We’re almost 20 years into the 21st century. We have robots, self-driving cars, and on-demand funny cat videos available right at the touch of a button on those little supercomputers we call smartphones. Living in the digital age means we have scientists and hearing specialists hard at work developing technological solutions to everyday hearing issues like tinnitus and even complete hearing loss.
You don’t have to hop into a Delorean, fire up the Flux Capacitor, and travel 30 years into the future to find these 5 hearing tech innovations – they are being developed and improved right now:
Honestly, digital seems like old news since just about everything analog has switched over to digital, from music to television to cell phones. One holdout over the years used to be the hearing aid. Analog hearing aids have trouble distinguishing different noises and produce a lot of feedback, but digital hearing aids can help solve those problems. Background noise suppression and noise-canceling capabilities are the two most notable benefits of digital hearing aids right now. But how “digital” is defined is changing all the time and the biggest benefit may come from the fact that digital technology has the ability to incorporate new technologies, like…
AI is one of those new buzzwords that makes people think of driverless cars and robots stealing factory jobs (or Terminator-esque post-apocalyptic futures, should AI become self-aware) but scientists are working diligently to find out how AI can help those suffering from hearing loss. Ai is helping hearing aids utilize self-learning, which means they’ll become better at distinguishing more important sounds while tuning out background noise. In other words, your hearing aids will become trained to give you the best hearing experience possible…automatically.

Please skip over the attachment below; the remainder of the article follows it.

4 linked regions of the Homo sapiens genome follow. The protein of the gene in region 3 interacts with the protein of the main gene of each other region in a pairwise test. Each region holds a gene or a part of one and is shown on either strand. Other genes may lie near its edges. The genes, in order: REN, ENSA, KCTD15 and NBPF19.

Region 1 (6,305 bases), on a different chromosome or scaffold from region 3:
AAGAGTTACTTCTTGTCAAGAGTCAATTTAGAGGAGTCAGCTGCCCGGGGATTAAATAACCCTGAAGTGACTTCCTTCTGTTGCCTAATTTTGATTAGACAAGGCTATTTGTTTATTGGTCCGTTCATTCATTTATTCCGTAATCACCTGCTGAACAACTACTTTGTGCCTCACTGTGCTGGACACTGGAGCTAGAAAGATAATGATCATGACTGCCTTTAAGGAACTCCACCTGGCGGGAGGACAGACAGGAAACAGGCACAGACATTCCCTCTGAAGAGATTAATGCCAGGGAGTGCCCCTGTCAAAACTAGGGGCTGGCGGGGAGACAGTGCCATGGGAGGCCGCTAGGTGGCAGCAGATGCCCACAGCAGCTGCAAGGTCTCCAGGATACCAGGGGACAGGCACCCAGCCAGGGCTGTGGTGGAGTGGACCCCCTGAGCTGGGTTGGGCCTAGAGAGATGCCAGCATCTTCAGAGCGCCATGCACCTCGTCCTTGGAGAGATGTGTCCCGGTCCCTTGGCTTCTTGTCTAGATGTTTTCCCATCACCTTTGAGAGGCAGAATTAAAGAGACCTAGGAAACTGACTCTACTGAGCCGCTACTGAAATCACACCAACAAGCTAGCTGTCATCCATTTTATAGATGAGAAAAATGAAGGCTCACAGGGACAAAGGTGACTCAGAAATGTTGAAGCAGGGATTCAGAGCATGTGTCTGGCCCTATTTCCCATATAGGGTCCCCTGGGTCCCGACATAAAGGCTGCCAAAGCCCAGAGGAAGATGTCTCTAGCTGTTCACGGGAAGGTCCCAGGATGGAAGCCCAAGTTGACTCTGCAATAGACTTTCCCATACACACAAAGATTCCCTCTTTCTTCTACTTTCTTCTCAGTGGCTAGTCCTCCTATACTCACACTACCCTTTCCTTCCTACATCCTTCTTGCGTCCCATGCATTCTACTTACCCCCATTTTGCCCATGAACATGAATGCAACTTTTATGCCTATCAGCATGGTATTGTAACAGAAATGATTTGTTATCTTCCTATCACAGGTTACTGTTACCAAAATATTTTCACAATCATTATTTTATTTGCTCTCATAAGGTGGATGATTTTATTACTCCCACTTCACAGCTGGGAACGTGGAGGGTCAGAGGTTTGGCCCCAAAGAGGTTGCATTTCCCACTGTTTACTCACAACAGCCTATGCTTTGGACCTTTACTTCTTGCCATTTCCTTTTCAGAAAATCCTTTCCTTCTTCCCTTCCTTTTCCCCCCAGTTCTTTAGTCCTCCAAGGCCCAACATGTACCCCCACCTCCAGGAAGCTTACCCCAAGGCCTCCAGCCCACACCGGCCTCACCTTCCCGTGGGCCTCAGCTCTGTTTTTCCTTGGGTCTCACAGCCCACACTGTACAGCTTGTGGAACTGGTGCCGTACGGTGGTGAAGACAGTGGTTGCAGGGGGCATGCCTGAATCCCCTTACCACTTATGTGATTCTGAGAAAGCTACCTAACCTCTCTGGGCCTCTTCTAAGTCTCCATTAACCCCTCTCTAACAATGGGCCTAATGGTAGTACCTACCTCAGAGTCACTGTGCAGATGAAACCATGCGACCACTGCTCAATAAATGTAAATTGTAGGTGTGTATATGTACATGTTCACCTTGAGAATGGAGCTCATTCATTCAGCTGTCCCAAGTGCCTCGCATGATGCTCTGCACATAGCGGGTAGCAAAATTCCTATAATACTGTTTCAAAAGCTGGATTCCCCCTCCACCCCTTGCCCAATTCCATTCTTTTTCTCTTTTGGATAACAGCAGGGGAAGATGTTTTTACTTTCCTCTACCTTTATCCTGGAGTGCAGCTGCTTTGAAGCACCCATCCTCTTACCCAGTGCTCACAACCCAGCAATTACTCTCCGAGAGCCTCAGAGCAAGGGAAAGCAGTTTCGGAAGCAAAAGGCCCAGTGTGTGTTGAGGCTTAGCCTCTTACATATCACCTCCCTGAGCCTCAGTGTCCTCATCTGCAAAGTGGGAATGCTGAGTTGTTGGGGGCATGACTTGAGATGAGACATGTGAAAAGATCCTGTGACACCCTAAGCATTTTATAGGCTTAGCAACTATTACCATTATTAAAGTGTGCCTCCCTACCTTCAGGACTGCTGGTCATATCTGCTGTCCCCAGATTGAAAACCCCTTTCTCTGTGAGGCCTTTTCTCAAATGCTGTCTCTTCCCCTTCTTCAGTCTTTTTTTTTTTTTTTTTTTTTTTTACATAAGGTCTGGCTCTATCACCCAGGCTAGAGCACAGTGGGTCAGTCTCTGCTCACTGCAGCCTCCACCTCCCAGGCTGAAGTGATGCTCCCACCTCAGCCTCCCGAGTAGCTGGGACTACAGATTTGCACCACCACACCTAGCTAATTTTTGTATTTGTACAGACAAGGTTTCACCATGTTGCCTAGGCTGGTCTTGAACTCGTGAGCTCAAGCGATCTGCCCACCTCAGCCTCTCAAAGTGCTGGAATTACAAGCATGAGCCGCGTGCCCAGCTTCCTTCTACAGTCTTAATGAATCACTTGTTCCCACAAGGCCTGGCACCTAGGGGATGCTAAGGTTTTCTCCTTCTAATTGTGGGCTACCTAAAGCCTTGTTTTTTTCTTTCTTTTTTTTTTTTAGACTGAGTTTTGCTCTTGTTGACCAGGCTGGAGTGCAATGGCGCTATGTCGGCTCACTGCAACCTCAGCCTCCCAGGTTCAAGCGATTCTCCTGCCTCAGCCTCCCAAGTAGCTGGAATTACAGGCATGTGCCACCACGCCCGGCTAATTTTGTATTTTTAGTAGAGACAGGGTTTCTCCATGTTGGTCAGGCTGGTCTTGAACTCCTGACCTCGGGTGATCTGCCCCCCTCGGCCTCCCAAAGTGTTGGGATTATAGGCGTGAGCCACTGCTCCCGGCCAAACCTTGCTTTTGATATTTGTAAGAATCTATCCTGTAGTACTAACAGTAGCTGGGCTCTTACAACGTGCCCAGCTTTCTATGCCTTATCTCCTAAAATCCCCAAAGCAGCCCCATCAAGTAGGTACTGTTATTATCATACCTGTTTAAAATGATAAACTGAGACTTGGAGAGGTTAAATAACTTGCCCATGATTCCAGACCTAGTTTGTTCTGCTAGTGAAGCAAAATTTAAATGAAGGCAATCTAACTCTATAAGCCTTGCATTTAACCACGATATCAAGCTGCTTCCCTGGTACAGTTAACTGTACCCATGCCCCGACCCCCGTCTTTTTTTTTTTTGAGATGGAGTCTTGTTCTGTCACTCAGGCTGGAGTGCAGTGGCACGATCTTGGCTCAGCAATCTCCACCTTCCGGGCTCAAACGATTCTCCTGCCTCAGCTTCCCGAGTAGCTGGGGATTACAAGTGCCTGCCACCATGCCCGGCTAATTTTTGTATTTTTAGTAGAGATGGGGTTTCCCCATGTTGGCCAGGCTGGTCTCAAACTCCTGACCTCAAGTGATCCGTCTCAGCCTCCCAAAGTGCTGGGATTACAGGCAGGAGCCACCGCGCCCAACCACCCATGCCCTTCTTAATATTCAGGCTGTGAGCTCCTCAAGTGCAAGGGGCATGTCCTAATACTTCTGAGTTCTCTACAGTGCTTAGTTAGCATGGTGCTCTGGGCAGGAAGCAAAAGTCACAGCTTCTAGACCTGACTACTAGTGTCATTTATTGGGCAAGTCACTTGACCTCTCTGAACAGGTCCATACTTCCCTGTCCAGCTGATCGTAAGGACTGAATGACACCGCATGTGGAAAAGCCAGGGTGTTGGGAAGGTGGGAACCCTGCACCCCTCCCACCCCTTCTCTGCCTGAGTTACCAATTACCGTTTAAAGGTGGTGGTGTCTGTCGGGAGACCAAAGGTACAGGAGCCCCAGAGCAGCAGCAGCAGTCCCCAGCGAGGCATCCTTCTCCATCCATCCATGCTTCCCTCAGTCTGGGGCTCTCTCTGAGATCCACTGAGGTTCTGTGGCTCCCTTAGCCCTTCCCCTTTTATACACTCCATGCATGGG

Earbuds are blamed for a multitude of hearing issues, but can they actually help people suffering from tinnitus? Shockingly, they may. There is now FDA-approved technology that uses earbuds to provide personalized relief for nighttime tinnitus. The earbuds are worn while sleeping and mimic the sounds caused by tinnitus and eventually, after a number of months, trains the brain to ignore those sounds. What’s revolutionary about this treatment is that patients actually choose the sounds the earbuds produce to better match their own tinnitus sounds, which is an upgrade over older technology.
Cochlear implants, which are devices that surgically implanted to help restore hearing in damaged ears, have been around for more than 30 years and in that time there have been very few advancements…until now. A German hearing specialist is changing the way cochlear implants function by turning them into optical devices. It doesn’t mean you’ll use your eyes to hear – instead, these new devices use micro-LED lights to flash information onto genetically modified neurons, which then transmit the information to the brain as sounds. Human trials are currently a couple of years away, but preliminary testing has shown very promising results.
Definitely the weirdest new technology on the list, a device created by scientists from Colorado State University converts sounds into vibrations that be felt on a user’s tongue, allowing them to “hear” sounds and words. This technology uses a Bluetooth earpiece and retainer to send messages to the brain, and many users compared the feeling to eating Pop Rocks or drinking champagne. While it will take a significant amount of time to train your brain to interpret tongue sensations to sounds, in the end, this device can be an absolute game changer.
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